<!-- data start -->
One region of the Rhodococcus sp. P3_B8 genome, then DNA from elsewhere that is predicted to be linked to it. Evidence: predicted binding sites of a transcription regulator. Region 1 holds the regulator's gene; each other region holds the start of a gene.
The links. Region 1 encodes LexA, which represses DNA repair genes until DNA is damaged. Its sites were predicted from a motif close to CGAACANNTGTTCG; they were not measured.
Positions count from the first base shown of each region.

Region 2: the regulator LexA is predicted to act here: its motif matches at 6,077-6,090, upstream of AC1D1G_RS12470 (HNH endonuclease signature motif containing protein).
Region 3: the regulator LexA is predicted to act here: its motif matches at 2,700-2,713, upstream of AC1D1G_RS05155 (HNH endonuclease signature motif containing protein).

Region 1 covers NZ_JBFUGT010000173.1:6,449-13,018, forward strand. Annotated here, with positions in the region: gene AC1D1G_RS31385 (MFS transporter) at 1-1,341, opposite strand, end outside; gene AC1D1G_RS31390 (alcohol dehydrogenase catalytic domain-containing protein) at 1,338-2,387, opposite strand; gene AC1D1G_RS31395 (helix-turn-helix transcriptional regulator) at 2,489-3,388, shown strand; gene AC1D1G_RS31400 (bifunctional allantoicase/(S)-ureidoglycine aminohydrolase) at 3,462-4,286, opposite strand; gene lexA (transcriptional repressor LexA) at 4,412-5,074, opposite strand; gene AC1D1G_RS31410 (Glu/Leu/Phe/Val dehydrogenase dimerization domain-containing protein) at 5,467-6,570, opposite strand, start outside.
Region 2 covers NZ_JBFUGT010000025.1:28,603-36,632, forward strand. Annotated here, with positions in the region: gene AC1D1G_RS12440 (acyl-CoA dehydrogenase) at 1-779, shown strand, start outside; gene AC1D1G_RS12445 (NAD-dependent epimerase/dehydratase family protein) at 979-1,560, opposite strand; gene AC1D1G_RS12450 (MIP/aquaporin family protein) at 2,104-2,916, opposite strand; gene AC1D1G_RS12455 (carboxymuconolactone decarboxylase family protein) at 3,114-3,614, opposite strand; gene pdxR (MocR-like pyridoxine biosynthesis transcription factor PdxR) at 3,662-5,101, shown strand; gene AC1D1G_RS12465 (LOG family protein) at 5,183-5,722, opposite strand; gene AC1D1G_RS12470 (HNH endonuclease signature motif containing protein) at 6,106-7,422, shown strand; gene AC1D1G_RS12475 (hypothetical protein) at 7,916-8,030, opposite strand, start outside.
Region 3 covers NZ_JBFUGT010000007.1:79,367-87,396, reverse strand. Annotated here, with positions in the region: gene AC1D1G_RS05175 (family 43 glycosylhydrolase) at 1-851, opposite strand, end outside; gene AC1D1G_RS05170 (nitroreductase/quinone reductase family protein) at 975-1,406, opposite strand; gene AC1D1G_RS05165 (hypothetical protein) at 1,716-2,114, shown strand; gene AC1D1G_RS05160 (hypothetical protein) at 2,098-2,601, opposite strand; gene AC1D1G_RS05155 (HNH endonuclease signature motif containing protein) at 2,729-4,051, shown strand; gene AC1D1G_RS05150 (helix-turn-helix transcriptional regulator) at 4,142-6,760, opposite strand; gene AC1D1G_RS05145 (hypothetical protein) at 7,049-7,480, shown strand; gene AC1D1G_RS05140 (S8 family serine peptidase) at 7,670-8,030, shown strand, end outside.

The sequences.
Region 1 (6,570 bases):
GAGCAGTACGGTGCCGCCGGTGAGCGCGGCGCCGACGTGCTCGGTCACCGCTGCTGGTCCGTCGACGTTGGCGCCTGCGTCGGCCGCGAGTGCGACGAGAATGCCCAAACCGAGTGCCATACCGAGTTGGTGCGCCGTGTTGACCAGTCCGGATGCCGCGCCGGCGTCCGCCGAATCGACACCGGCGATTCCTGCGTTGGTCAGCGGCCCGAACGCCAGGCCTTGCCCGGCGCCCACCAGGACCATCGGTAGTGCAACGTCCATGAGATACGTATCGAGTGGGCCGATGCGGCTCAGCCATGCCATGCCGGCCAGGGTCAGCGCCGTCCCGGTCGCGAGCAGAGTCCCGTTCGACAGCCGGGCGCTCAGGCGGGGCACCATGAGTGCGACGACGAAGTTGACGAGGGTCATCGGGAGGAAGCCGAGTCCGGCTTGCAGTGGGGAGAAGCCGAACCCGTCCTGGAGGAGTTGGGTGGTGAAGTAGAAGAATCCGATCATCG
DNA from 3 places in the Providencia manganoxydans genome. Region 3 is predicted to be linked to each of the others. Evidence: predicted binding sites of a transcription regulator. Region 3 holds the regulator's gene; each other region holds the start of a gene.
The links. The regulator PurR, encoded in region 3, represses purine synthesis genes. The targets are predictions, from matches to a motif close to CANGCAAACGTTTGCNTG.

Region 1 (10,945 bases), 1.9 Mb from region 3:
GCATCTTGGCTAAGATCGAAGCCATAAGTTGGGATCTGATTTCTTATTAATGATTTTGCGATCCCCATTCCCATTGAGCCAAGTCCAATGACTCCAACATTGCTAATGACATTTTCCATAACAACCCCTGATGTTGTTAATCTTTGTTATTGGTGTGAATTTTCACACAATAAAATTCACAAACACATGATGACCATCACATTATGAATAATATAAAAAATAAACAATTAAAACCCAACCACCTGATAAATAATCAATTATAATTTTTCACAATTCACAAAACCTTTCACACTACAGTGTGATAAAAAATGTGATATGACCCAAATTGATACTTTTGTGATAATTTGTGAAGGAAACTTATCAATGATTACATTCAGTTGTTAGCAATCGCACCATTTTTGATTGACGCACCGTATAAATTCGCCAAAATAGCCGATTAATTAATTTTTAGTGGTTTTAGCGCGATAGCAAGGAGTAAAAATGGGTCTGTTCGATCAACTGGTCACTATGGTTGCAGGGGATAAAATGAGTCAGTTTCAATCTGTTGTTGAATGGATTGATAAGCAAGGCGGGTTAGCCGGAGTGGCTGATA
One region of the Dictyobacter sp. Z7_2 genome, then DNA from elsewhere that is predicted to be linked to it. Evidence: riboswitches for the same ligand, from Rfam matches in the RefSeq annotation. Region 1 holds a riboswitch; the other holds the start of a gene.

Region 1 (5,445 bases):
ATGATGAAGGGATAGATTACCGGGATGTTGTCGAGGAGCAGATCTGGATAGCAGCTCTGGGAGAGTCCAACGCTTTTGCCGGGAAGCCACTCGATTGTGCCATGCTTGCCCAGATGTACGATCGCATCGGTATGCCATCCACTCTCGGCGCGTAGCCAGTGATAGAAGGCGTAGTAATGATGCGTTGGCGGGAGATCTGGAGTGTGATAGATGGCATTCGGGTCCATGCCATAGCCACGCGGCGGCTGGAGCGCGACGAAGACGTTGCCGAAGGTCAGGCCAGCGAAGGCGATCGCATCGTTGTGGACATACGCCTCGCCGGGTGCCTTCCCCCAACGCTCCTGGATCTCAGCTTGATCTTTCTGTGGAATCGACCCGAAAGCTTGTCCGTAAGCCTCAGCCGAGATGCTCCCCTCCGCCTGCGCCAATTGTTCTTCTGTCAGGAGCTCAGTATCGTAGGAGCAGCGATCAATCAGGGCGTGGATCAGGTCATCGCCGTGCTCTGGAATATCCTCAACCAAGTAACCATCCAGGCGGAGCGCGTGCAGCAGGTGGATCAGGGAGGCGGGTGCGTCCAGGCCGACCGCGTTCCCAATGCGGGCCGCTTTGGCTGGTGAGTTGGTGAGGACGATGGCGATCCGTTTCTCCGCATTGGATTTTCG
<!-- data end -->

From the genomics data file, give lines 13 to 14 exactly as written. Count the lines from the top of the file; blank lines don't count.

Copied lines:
The links. The regulator PurR, encoded in region 3, represses purine synthesis genes. The targets are predictions, from matches to a motif close to CANGCAAACGTTTGCNTG.

Region 1 (10,945 bases), 1.9 Mb from region 3: